For the first time, the World Trade Organization has come to a full agreement on initiatives – and some say small businesses in the U.S. stand to benefit.
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The WTO’s Trade Facilitation Agreement, agreed to over the weekend in Bali, Indonesia, will reduce costs, cut red tape and speed up movement of goods imported and exported, according to the world leaders.
“The agreement will increase customs efficiency and effective collection of revenue, and help small businesses access new export opportunities through measures like transparency in customs practices, reduction of documentary requirements, and processing of documents before goods arrive,” says the U.S. Trade Representative’s official announcement.
President Obama said it was good news for Main Street.
“Small businesses will be among the biggest winners, since they encounter the greatest difficulties in navigating the current system. By some estimates, the global economic value of the new WTO deal could be worth hundreds of billions of dollars,” said the official statement released by the White House.
According to recent Census data, 98% of exporters in the U.S. are small-and-medium businesses with fewer than 500 employees.
“Red tape and complexity hits small firms much harder than big guys that staff legal experts and have the international operations whereby they can deal with that much more easily than smaller firms,” says Small Business & Entrepreneurship Council chief economist Ray Keating. “Any time you’re able to remove or lower trade barriers, that’s going to be a good thing.”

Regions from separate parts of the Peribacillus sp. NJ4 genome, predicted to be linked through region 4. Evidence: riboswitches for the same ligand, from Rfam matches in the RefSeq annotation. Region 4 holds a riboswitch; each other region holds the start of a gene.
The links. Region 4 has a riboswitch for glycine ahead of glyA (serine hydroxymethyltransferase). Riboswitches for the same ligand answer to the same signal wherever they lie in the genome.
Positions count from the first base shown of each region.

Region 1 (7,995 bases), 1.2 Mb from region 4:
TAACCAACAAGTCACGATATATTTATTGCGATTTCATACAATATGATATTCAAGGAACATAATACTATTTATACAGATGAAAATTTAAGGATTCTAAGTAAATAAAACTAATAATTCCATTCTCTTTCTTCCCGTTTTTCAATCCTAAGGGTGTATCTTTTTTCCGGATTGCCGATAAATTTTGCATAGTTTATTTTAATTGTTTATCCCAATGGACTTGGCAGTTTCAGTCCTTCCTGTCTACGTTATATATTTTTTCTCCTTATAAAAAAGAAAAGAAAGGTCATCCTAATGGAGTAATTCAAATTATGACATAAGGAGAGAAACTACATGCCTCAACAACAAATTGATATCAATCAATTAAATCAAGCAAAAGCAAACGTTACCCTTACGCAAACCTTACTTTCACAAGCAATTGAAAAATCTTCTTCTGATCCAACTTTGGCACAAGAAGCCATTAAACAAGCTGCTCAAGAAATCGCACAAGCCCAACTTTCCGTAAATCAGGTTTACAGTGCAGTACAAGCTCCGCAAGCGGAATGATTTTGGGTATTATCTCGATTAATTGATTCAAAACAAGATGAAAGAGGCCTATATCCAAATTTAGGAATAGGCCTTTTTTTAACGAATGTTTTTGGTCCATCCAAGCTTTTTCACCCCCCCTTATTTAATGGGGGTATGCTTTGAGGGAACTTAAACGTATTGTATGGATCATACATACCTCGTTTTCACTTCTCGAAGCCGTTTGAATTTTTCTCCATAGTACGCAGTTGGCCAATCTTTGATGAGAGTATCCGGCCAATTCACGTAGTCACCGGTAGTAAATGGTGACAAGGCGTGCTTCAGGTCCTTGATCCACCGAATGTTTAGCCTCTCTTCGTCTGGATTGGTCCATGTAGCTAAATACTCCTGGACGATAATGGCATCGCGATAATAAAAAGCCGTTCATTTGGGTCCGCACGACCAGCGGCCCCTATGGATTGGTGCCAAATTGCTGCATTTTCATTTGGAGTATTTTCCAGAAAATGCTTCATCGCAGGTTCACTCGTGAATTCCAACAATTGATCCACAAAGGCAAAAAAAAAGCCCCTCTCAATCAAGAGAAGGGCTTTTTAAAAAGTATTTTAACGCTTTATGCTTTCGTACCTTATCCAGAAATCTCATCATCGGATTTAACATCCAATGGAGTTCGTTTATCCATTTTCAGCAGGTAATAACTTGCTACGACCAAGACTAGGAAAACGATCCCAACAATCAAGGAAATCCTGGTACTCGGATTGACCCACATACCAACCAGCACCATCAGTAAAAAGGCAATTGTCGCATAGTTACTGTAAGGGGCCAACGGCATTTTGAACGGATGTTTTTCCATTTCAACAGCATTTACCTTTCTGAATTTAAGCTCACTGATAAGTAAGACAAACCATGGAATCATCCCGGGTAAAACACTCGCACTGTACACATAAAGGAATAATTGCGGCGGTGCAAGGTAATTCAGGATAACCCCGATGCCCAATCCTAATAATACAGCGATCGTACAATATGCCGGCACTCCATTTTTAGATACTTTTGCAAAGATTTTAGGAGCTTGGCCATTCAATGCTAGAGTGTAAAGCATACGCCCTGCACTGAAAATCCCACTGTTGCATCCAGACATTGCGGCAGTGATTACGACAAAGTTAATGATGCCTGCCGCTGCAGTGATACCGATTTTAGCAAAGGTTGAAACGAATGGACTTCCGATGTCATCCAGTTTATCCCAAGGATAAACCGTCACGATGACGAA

Some experts, however, are less confident about whether the agreement will change the overall picture for small businesses.
“The payoff depends on faithful implementation by countries. The language is not prescriptive -- in other words, it doesn’t demand that countries do this or else,” says Peterson Institute for International Economics senior fellow Gary Hufbauer. “It really urges them to make ‘best endeavors.’”
That said, Hufbauer says that if countries do faithfully implement best shipping practices, the cost of conducting international business will be cut as much as 20%. In countries like India and other developing nations, Hufbauer says customs delays can keep shipments grounded for a week – and cost hundreds of thousands of dollars.
“Countries will get a lot of publicity – they’ll know that even if their officials like it the way it’s done, the trade ministers don’t. There will be more emphasis on improving customs clearance and getting ports better up-to-shape,” says Hufbauer.